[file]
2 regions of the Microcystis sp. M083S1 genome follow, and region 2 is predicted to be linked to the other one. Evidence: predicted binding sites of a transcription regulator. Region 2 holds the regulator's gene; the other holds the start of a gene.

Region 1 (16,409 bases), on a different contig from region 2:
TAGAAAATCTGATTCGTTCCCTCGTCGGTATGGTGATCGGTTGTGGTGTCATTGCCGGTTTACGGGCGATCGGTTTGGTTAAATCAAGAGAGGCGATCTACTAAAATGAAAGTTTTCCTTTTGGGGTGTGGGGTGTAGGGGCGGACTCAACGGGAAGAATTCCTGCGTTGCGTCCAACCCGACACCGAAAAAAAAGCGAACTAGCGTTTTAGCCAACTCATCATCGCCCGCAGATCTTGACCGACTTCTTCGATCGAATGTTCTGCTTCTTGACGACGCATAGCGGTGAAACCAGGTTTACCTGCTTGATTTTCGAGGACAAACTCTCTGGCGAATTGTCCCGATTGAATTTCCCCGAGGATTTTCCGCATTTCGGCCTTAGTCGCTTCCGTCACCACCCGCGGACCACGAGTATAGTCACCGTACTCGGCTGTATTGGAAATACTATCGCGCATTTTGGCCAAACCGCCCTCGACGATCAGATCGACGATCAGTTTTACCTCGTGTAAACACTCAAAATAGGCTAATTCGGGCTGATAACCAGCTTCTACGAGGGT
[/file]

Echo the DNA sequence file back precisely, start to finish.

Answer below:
2 regions of the Microcystis sp. M083S1 genome follow, and region 2 is predicted to be linked to the other one. Evidence: predicted binding sites of a transcription regulator. Region 2 holds the regulator's gene; the other holds the start of a gene.

Region 1 (16,409 bases), on a different contig from region 2:
TAGAAAATCTGATTCGTTCCCTCGTCGGTATGGTGATCGGTTGTGGTGTCATTGCCGGTTTACGGGCGATCGGTTTGGTTAAATCAAGAGAGGCGATCTACTAAAATGAAAGTTTTCCTTTTGGGGTGTGGGGTGTAGGGGCGGACTCAACGGGAAGAATTCCTGCGTTGCGTCCAACCCGACACCGAAAAAAAAGCGAACTAGCGTTTTAGCCAACTCATCATCGCCCGCAGATCTTGACCGACTTCTTCGATCGAATGTTCTGCTTCTTGACGACGCATAGCGGTGAAACCAGGTTTACCTGCTTGATTTTCGAGGACAAACTCTCTGGCGAATTGTCCCGATTGAATTTCCCCGAGGATTTTCCGCATTTCGGCCTTAGTCGCTTCCGTCACCACCCGCGGACCACGAGTATAGTCACCGTACTCGGCTGTATTGGAAATACTATCGCGCATTTTGGCCAAACCGCCCTCGACGATCAGATCGACGATCAGTTTTACCTCGTGTAAACACTCAAAATAGGCTAATTCGGGCTGATAACCAGCTTCTACGAGGGT